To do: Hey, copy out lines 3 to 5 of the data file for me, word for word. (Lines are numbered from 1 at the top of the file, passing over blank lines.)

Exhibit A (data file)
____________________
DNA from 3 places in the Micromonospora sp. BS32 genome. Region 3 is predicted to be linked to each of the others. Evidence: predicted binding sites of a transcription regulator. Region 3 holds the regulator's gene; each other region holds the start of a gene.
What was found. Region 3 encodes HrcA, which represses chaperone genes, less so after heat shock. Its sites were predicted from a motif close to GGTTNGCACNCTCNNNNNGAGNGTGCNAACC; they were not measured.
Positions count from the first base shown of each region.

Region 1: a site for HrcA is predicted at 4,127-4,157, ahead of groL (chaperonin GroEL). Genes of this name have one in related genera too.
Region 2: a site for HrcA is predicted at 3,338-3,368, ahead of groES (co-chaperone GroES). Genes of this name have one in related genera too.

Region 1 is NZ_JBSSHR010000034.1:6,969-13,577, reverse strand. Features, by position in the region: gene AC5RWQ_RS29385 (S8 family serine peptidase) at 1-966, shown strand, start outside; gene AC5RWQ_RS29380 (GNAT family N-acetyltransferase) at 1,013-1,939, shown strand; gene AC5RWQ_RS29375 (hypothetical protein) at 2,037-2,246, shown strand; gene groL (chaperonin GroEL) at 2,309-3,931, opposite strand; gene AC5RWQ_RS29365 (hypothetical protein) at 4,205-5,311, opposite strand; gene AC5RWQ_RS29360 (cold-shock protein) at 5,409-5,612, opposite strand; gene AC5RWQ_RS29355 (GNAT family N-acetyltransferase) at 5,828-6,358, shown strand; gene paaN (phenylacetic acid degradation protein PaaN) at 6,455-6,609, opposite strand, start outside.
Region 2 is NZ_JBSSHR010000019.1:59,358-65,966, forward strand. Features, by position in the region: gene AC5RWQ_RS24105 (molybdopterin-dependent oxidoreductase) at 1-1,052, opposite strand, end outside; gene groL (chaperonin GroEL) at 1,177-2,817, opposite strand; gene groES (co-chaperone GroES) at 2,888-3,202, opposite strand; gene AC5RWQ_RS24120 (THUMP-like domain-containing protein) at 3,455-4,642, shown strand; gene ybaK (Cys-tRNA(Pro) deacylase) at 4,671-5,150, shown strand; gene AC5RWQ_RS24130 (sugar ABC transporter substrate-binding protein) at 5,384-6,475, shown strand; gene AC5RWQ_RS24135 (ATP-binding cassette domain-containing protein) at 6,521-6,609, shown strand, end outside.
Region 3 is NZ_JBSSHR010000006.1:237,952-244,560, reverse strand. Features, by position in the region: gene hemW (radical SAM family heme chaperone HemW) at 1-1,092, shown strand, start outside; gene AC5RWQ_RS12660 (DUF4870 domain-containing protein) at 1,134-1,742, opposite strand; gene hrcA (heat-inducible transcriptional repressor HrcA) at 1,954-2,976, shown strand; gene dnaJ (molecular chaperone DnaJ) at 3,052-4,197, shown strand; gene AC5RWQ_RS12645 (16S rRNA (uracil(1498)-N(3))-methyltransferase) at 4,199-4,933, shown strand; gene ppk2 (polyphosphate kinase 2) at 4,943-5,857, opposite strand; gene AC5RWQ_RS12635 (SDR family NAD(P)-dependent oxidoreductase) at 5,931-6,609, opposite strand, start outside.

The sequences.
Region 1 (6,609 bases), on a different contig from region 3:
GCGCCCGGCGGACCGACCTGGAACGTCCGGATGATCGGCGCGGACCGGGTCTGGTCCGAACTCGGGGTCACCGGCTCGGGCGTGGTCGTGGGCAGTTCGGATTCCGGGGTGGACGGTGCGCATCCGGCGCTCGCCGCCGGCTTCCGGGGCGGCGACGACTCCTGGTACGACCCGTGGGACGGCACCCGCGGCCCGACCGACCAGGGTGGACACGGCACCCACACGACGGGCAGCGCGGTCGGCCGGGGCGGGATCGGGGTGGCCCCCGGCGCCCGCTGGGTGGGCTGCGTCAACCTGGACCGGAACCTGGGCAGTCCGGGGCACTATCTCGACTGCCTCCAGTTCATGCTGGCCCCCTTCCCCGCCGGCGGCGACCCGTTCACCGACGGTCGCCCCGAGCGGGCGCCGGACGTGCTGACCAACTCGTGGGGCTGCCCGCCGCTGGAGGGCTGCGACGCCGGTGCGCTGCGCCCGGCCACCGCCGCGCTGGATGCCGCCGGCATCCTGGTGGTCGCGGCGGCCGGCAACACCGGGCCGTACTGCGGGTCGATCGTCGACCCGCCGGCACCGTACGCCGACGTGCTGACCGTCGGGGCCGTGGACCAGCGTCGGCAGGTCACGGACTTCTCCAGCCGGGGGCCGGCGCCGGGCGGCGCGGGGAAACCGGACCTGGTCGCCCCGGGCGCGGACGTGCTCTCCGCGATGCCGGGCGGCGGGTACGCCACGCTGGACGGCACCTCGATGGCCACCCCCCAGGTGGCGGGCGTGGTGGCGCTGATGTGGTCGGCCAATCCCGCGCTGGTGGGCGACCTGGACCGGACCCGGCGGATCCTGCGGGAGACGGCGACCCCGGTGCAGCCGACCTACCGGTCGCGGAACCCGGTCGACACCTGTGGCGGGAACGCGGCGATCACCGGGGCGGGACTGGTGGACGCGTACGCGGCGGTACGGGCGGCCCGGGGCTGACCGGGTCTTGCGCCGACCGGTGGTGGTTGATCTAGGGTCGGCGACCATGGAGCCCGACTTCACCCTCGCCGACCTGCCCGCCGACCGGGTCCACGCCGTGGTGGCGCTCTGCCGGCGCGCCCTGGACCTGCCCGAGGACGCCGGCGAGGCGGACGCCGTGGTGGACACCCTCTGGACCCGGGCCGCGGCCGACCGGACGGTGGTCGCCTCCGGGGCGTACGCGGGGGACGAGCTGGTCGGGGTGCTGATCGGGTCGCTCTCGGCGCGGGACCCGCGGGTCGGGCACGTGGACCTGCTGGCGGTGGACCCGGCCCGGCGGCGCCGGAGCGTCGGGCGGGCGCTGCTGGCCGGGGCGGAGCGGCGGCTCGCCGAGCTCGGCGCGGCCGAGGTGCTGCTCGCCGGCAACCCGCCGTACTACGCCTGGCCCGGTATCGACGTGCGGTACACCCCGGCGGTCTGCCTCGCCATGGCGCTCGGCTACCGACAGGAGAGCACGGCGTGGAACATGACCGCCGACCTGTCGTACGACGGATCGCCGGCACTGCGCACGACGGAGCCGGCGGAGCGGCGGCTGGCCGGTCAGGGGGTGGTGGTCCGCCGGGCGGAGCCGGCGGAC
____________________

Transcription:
Positions count from the first base shown of each region.

Region 1: a site for HrcA is predicted at 4,127-4,157, ahead of groL (chaperonin GroEL). Genes of this name have one in related genera too.
Region 2: a site for HrcA is predicted at 3,338-3,368, ahead of groES (co-chaperone GroES). Genes of this name have one in related genera too.